Get Inspired By Famous Street Photographers
To give you further insight into Street Photography, here’s a first brief list of 4 famous street, documentary, reportage photographers whose work, I think, encompasses what every aspiring Street Photographer should study.
An Iconic street photographer with a unique style, Bruce Gilden was born in Brooklyn, New York in 1946. He first went to Penn State University but he found his sociology courses too boring for his temperament and he quit college. Gilden briefly toyed with the idea of being an actor but in 1967, he decided to buy a camera and to become a photographer. Although he did attend some evening classes at the School of Visual Arts in New York, Bruce Gilden is to be considered substantially a self-taught photographer.
Ying Tang was born and raised in Shanghai, China, and then moved to Japan where she enrolled at the Nanzan University of Nagoya and obtained a B.A. degree.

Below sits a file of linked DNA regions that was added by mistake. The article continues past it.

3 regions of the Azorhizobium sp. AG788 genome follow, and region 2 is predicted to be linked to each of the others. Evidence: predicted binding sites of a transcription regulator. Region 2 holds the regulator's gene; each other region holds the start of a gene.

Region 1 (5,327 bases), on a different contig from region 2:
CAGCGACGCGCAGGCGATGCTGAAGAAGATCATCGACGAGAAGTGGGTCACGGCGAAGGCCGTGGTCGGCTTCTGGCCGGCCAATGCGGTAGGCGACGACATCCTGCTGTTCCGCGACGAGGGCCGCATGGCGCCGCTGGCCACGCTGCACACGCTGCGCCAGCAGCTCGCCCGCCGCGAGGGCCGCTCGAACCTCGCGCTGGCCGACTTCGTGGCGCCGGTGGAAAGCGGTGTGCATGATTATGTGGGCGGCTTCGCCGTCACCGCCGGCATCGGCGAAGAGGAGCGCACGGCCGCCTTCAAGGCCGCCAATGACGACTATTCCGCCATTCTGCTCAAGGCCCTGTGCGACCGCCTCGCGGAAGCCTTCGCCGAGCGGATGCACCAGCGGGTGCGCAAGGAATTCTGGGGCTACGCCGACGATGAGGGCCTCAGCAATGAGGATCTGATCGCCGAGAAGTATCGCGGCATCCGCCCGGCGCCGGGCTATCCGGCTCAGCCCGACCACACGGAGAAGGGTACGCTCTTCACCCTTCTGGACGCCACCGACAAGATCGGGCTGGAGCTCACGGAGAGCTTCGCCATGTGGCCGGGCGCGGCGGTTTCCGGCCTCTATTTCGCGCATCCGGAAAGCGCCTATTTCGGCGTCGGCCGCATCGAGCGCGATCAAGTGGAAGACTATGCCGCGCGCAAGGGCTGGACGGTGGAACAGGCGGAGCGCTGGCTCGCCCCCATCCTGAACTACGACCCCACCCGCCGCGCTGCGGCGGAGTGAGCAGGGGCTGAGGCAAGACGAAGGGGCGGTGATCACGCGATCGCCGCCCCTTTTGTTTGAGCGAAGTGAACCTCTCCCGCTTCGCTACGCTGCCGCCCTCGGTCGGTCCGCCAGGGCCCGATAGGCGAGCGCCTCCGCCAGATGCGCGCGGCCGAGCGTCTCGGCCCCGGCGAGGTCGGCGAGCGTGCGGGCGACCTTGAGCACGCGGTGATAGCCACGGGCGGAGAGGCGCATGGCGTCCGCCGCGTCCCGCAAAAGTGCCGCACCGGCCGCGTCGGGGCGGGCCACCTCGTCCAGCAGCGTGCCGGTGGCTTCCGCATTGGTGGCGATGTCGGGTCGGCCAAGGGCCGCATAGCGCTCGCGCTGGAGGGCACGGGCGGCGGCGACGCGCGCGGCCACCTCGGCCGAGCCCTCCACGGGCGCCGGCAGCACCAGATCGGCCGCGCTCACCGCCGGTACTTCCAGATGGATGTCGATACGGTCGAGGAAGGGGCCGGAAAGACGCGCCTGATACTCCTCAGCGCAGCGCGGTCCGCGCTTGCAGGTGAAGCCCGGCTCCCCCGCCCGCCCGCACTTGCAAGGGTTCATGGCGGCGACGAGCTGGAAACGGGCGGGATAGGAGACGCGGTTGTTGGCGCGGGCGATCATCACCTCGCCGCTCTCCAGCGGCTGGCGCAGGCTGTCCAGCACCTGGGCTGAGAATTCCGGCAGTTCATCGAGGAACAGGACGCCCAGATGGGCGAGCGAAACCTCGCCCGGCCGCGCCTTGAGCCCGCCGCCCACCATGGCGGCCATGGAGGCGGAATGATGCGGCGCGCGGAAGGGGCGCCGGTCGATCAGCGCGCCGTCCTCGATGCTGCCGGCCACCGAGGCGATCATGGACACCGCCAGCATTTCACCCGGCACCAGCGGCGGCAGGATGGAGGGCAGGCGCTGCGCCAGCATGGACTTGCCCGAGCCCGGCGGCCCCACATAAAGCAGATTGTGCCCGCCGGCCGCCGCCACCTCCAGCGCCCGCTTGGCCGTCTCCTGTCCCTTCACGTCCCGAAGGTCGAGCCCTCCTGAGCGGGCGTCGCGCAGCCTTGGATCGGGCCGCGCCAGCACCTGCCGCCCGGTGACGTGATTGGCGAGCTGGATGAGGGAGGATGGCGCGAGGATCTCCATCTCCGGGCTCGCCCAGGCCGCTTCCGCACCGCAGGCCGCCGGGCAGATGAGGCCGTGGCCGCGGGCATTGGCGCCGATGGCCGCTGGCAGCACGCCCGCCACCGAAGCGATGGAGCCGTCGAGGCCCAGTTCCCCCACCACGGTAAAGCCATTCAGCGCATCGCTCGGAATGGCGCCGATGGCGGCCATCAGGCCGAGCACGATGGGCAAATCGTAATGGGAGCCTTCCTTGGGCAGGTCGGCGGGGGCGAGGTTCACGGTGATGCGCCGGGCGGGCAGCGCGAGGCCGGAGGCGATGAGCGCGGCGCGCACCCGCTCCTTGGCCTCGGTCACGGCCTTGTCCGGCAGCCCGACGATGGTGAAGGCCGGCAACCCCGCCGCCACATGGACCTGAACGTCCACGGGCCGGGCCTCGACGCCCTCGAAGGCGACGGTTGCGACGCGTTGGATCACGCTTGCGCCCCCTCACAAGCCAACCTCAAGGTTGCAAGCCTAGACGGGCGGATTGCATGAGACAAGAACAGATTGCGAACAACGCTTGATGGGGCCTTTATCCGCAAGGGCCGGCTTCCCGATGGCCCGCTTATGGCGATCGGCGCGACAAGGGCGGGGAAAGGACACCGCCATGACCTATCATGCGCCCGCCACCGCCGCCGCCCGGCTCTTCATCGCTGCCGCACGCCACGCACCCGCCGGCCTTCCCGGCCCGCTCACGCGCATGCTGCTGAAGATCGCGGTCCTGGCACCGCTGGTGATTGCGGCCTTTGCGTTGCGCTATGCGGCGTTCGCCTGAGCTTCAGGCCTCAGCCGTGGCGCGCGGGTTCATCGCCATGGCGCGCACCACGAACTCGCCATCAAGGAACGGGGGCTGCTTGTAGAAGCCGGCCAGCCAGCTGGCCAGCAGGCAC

She later moved to the United States of America and graduated with a Master's degree in Broadcasting Communications from Washington State University. Soon after that, Ying moved to San Francisco, California where she worked as a corporate freelance camera person and video editor for numerous corporate and broadcast clients.
German-born street photographer Marcus Hartel has been roaming the streets of New York city with his Leica in hand since his arrival in 2003. It may come as no surprise that Hartel, born in the small coal-mining town of Duisburg in western Germany, captures the edge that only the truest street photographer can: his black and white photographs tell a gritty, honest story of the city that never sleeps.
Trent Parke was born in 1971 and raised in Newcastle, New South Wales. Using his mother’s Pentax Spotmatic and the family laundry as a darkroom, he began taking pictures when he was around 12 years old. Today, Parke, the only Australian photographer to be represented by Magnum, works primarily as a street photographer.
In 2003, with wife and fellow photographer Narelle Autio, Parke drove almost 90,000 km (56,000 miles) around Australia. Minutes to Midnight, the collection of photographs from this journey, offers a sometimes disturbing portrait of twenty-first century Australia, from the desiccated outback to the chaotic, melancholic vitality of life in remote Aboriginal towns. For this project Parke was awarded the W. Eugene Smith Grant in Humanistic Photography.
More awesome photographers on the next blog update.